Don’t Worry Darling was great but lacked in plot

I enjoyed Don’t Worry Darling despite it’s harsh reviews.


Olivia Wilde said Inception and The Truman Show inspired this film.

Last weekend I had the joy of watching Olivia Wilde’s Don’t Worry Darling.

If you’re anything like myself, then you might’ve been caught up in the several headlines it made at the Venice film festival a few weeks ago. Everything from cast drama, Harry Styles spitting, and Florence Pugh missing the press event was speculated about.

Despite its 38% score on Rotten tomatoes, I think the movie was a success.

The movie starred Harry Styles, Florence Pugh, Gemma Chan, Chris Pine, Olivia Wilde, and Nick Kroll. Don’t Worry Darling was filmed in Los Angeles and Palm Springs, California with a budget of $35 million. It showcased Olivia Wilde’s second time directing but fell short of her 2019 film Booksmart.

The scenery of the movie is beautiful and central to the final plot twist. Filmed in the desert of Palm Springs, California, each scene beheld white picket fenced lawns backed by beautiful scarlet dust and clear blue skies.

The story centers around a young couple Jack (Harry Styles) and Alice (Florence Pugh) living in a small society built around the elusive Victory Project. Perfect at first glance, the small town is occupied by cisgender couples and families who rely on their fathers who work at the Victory Project every day. Every morning at Victory, wives are seen waving goodbye to their husbands. Also key to the story, all the men who work at Victory revere and have a godlike respect for its leader Frank (Chris Pine). The caveat is that employees aren’t allowed to share anything about the project itself, what it entails, or why they’re doing it. At first I thought the society was meant to mirror the small towns where scientists who built the nuclear bomb lived with their families, especially given the setting.

As the movie progresses Alice begins noting the oddities of her town. One afternoon, as she is preparing dinner for Jack when she finds that all of the eggs in the carton are empty, uncracked shells. On top of that she keeps having the same repetitive hallucination of women dancing, a blood-like ink spot, and a short tune she cannot place. Before soon, Alice begins unraveling her cryptic world.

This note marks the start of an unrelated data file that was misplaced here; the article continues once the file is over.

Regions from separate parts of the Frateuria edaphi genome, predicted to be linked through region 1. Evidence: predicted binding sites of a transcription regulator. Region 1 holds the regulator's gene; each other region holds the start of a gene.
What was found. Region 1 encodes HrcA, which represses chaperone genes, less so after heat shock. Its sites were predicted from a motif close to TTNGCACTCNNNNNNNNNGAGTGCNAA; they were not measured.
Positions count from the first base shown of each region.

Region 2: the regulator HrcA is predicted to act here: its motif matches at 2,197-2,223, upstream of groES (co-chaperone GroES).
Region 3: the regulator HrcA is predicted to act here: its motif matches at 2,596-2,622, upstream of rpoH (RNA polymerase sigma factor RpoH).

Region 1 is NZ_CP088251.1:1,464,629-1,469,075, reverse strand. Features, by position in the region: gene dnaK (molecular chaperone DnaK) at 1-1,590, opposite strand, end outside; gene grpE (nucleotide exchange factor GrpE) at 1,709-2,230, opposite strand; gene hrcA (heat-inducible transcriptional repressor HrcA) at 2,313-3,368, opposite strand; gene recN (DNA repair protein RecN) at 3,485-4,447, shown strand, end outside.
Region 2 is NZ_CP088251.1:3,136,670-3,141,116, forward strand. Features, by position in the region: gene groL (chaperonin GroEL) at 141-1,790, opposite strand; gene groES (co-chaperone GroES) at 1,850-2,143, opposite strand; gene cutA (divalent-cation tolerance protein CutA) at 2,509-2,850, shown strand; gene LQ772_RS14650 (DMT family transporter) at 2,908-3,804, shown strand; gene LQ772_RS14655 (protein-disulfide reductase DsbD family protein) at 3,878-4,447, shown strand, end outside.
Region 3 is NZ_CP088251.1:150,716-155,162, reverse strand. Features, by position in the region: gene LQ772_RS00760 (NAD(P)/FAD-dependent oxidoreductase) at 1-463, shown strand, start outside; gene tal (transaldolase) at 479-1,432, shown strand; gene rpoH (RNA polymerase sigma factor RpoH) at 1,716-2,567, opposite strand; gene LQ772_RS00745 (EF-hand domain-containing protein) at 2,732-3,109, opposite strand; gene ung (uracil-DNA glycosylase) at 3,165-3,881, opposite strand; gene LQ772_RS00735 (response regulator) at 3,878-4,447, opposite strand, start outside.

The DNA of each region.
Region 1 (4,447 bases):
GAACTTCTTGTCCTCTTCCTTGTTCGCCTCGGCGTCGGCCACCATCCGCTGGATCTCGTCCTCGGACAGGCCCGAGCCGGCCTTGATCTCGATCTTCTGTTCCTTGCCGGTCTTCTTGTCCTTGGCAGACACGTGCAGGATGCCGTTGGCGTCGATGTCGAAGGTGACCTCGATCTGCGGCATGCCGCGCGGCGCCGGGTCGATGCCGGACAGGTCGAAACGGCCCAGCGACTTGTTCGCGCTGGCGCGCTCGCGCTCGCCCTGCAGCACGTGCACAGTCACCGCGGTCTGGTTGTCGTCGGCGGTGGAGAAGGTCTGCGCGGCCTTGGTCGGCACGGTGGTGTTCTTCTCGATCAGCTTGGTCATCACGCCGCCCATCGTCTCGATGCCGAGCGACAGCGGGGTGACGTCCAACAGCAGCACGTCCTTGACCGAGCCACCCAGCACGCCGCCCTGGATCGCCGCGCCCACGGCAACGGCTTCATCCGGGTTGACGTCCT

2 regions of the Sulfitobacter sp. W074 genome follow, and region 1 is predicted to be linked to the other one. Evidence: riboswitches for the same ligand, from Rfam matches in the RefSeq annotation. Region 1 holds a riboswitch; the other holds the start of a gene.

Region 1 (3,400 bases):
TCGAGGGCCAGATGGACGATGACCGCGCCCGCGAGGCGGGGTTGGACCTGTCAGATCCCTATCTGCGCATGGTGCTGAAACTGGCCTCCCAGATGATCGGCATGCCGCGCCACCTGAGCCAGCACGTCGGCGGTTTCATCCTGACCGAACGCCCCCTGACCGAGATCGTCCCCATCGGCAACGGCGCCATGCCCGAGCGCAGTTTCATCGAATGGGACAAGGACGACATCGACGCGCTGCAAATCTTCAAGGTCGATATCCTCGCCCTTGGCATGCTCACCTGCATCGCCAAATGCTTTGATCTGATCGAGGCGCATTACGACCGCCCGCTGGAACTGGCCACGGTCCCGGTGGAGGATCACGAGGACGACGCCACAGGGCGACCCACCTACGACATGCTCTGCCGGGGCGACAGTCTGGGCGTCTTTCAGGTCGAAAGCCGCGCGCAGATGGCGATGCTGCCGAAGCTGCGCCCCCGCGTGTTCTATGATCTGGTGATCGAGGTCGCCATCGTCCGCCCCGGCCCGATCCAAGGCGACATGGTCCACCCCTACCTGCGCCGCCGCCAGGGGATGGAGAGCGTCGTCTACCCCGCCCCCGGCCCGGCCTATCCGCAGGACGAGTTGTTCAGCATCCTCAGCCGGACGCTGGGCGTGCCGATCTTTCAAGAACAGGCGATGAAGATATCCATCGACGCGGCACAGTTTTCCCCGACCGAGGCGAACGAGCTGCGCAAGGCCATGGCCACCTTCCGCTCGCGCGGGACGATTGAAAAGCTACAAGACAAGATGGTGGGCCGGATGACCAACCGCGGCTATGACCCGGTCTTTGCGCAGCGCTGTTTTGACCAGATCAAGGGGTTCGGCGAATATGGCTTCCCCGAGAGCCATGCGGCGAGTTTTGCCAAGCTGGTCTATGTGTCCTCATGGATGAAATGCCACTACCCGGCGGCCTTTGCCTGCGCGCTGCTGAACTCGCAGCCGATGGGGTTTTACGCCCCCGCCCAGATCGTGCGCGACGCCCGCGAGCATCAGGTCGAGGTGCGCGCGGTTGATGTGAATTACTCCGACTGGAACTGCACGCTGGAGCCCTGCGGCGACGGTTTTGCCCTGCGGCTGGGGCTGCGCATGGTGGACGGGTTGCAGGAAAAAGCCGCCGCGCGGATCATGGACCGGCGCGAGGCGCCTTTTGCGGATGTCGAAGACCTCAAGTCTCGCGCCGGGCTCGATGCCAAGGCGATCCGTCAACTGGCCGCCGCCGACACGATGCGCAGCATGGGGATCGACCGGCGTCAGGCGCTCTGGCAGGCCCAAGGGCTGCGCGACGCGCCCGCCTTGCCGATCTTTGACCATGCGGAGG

Generally, I try to avoid reading reviews before watching a movie. I am easily influenced by other’s opinions and I like to try to develop my own before reading reviews. However, with Don’t Worry Darling it was hard to do so, given the controversy leading up to its release. That being said, I was expecting the film to be a lot worse than it was. The parts that were most talked about (the sex scenes) seemed the least important to the plot.

It goes without saying — Pugh’s performance was incredible. She kept the story moving and made the audience sympathetic to her situation. At every twist her gestures and dialogue kept the crowd on the edge of their seats. I agree with other reviews in that Stlyes could have given a more convincing performance. Despite articulating the meaning of the film well and displaying true emotion in his performances, I did not feel like he truly loved Alice. Maybe that’s part of the meaning of the story, but by all counts, his performance seemed like it almost hit the spot. Also, from the very beginning, the suspense keeps building. It seemed like there was never a moment for the audience to catch their breath or get to know the characters more. If the story had built slowly the finale would’ve been more hard hitting.

The ending was predictable, but that didn’t upset me. What I really found disturbing was the abrupt ending of the film; there was no resolution given to the supporting characters, Alice and Jack’s relationship is left in question, and the theme was not drawn into a larger context.

Nevertheless, I give this movie 4/5. The acting was great for the most part, and I relished in the setting and costume design. My only complaints are of Styles’ performance and the ending.